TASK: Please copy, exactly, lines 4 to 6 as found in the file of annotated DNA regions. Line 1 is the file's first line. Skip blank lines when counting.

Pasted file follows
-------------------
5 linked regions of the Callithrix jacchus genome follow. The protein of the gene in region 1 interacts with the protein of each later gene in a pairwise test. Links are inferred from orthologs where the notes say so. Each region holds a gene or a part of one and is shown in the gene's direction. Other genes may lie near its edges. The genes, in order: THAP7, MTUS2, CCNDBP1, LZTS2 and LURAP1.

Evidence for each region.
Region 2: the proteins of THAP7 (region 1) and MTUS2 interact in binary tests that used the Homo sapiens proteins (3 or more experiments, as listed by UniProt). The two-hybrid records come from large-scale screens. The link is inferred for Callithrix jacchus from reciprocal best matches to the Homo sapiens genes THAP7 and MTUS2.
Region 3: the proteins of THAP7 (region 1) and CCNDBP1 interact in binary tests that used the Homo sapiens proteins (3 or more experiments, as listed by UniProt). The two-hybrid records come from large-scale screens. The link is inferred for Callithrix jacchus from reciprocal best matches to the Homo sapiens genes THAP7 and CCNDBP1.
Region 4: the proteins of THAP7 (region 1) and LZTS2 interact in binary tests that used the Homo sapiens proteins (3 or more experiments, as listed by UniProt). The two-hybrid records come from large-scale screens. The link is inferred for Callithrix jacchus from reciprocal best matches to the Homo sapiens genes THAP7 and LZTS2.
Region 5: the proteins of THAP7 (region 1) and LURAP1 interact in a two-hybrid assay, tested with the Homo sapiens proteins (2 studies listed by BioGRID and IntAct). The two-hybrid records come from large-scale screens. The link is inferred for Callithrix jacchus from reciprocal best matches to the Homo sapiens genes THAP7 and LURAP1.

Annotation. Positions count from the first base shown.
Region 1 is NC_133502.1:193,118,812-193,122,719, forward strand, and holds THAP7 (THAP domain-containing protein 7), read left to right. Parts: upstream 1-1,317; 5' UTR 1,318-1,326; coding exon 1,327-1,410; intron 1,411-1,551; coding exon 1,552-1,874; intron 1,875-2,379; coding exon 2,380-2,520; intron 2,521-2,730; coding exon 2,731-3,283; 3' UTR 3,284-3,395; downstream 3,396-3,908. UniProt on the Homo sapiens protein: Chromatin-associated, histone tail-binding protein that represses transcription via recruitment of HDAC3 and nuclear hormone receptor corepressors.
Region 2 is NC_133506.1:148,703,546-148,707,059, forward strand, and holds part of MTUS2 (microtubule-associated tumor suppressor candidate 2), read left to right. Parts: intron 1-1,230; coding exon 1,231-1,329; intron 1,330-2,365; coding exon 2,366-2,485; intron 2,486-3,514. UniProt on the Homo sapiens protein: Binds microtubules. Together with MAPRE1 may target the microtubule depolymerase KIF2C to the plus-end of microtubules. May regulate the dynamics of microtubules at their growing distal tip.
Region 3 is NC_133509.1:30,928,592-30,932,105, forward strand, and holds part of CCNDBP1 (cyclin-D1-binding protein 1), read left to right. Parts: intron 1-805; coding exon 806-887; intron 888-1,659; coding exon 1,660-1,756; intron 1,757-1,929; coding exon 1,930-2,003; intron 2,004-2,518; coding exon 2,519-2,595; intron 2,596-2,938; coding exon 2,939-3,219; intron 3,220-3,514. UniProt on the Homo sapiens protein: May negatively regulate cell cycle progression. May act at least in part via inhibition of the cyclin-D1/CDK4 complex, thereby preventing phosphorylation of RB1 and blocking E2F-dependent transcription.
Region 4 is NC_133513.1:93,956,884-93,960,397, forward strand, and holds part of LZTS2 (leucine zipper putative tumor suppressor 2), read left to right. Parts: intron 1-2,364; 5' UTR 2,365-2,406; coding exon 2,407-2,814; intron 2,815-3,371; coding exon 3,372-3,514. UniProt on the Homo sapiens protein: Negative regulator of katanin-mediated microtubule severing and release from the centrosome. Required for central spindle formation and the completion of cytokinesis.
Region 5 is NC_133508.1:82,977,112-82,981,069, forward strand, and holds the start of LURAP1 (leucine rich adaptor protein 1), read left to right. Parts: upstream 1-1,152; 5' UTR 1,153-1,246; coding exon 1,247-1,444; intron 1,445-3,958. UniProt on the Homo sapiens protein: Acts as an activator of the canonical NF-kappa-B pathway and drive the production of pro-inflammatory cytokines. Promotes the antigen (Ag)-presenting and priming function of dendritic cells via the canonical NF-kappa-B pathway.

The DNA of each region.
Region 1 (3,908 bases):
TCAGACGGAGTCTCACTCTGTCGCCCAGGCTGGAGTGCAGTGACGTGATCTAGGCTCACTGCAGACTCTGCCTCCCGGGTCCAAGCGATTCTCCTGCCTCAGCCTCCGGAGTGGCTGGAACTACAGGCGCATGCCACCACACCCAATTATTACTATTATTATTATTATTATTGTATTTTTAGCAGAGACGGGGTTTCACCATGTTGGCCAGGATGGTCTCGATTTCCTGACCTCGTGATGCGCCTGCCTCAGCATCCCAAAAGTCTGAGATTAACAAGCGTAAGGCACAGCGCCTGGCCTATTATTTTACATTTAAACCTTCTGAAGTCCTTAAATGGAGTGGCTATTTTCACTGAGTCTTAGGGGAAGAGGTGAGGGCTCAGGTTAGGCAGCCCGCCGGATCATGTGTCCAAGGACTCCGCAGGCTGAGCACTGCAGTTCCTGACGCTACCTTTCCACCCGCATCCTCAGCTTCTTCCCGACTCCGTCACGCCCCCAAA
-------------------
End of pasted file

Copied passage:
Region 3: the proteins of THAP7 (region 1) and CCNDBP1 interact in binary tests that used the Homo sapiens proteins (3 or more experiments, as listed by UniProt). The two-hybrid records come from large-scale screens. The link is inferred for Callithrix jacchus from reciprocal best matches to the Homo sapiens genes THAP7 and CCNDBP1.
Region 4: the proteins of THAP7 (region 1) and LZTS2 interact in binary tests that used the Homo sapiens proteins (3 or more experiments, as listed by UniProt). The two-hybrid records come from large-scale screens. The link is inferred for Callithrix jacchus from reciprocal best matches to the Homo sapiens genes THAP7 and LZTS2.
Region 5: the proteins of THAP7 (region 1) and LURAP1 interact in a two-hybrid assay, tested with the Homo sapiens proteins (2 studies listed by BioGRID and IntAct). The two-hybrid records come from large-scale screens. The link is inferred for Callithrix jacchus from reciprocal best matches to the Homo sapiens genes THAP7 and LURAP1.